Some software packages, such as MacDraw, allow the user to group several objects into a single large object. The user can then manipulate the object using the operations provided by the packages. The grouping of objects preserves the relative coordinates and attributes of the objects among the same group during the manipulations. Hence, if a table and a lamp are grouped together, translation of the table will also translate the lamp by the same amount. However grouping objects also puts extra restrictions on the objects. For instance, the enlargement of the table will also resize the lamp in the same ratio, and this may not be the intention of the user. The method of grouping objects provides very restricted transformations on objects. Complicated definitions of objects, such as

``C lies at the mid-point of line AB, where endpoints A and B are defined independently'' -- (1-1)

cannot be specified by this method. Thus the method of grouping objects can only be considered as a macro manipulation on a number of objects.

Therefore it is much more convenient to allow the user to specify the abstract definitions of the objects in terms of other objects. For example, the point C described in (1-1) can be defined in terms of points A and B mathematically as below.


A system that can manage definitions is called a definitive system or definition-based system.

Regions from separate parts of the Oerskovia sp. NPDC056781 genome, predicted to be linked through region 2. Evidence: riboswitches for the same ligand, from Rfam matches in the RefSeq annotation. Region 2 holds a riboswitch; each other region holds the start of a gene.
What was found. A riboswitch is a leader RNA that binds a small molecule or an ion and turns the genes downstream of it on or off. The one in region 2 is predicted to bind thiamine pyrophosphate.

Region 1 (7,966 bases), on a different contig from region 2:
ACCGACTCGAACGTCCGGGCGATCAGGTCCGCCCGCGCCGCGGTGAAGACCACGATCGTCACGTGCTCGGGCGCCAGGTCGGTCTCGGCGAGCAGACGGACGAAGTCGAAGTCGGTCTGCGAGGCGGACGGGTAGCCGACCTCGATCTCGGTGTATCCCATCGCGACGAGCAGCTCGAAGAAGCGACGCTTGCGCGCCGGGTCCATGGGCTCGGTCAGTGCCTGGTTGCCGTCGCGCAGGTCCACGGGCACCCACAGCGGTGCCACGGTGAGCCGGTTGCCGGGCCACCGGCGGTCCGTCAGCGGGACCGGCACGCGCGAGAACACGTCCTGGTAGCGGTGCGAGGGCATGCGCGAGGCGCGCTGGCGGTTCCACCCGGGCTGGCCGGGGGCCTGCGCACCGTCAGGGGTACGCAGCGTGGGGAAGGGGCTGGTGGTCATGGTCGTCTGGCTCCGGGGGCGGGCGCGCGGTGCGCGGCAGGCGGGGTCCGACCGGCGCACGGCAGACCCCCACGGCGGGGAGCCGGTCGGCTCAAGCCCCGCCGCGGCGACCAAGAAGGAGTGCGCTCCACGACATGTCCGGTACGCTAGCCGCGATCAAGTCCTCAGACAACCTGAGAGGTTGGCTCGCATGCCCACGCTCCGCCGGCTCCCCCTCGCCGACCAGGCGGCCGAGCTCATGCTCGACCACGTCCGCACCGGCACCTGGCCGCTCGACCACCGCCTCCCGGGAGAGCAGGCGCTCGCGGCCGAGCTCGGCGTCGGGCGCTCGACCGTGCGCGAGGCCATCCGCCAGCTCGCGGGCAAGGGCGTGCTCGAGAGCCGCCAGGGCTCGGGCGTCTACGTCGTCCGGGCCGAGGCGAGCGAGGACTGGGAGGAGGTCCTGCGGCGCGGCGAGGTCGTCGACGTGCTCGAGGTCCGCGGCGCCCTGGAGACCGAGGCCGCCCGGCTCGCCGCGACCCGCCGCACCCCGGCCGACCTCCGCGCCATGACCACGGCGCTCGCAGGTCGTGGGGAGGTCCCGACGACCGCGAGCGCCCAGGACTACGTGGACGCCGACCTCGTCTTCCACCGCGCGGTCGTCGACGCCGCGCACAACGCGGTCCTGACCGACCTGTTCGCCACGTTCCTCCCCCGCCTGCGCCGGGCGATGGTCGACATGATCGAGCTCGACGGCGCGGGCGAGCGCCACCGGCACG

The use of a definitive system to describe geometric relationships also has another advantage. Many CAD systems allow the user to specify parametric objects, i.e. generic objects whose size and position can be determined by giving parameters. In conventional systems, such objects are represented by small procedures comprising appropriate sequences of drawing instructions, but a method of specifying the relationships between parts of the object explicitly is preferable. For example, contrast the two specifications of a square with given corner and size below.


(1) Procedural

[Procedural definitions]

(2) Definitive

[Definitive definitions]

In the first example, the size and position of the corner are fixed when the symbol is drawn. In the second example, the object specified by the definition:

S == square(X, Y, SIZE)

would be re-defined if the value of the variable SIZE were to change.

Unfortunately, conventional languages do not provide any built-in facility to help writing a definitive system. Thus the programmer must write a detailed definition manager to handle the definitions.